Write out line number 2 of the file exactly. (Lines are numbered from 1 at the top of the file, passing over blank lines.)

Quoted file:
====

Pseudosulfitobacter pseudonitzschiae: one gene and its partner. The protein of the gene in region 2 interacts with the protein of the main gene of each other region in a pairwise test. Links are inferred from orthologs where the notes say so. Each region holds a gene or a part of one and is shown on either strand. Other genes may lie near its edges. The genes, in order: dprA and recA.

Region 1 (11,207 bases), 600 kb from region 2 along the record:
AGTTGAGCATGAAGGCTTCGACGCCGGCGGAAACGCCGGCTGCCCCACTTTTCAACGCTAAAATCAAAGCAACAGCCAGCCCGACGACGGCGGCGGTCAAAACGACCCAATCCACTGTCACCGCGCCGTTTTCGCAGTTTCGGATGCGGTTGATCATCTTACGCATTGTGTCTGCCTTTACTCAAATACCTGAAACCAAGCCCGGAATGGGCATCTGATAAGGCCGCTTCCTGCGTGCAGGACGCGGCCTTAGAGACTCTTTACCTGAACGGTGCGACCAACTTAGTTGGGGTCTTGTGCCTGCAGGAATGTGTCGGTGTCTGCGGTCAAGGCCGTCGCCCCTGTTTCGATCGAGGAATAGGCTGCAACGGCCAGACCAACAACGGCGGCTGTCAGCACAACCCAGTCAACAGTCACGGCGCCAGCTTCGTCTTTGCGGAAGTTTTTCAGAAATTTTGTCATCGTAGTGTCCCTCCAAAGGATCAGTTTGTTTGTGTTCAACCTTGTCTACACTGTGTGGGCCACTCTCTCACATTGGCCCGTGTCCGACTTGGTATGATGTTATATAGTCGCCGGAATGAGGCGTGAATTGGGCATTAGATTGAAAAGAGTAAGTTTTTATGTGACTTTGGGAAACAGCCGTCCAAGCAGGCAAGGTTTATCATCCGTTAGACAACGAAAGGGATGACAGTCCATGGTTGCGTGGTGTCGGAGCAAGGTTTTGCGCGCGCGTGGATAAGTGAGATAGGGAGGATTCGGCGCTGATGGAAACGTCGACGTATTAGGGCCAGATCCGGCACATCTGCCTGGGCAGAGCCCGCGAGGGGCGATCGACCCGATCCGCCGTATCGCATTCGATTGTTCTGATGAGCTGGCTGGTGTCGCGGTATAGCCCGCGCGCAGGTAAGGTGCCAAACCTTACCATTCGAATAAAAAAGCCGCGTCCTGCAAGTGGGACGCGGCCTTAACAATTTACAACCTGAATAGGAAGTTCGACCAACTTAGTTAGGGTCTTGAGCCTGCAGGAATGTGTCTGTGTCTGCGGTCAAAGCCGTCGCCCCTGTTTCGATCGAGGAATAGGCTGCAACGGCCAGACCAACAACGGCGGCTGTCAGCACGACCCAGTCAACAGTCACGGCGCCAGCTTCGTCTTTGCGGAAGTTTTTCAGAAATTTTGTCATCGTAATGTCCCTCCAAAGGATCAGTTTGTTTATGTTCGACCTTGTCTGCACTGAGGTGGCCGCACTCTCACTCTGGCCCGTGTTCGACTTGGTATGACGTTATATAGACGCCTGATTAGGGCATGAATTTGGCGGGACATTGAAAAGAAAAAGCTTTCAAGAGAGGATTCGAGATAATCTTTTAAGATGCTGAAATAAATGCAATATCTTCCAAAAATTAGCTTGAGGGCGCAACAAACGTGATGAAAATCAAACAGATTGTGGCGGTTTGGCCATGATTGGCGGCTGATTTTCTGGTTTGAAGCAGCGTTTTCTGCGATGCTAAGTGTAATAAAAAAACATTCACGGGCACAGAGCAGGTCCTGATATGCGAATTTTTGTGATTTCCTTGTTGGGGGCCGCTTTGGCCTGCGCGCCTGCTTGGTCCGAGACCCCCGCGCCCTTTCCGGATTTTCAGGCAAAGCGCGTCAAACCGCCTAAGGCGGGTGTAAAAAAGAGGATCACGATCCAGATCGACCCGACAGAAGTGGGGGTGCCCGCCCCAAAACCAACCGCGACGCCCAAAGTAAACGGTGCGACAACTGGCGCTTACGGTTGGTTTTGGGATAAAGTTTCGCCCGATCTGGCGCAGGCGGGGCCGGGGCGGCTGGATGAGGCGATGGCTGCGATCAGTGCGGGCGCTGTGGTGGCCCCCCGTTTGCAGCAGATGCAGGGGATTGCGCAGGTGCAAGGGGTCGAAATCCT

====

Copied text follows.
Region 1 (11,207 bases), 600 kb from region 2 along the record: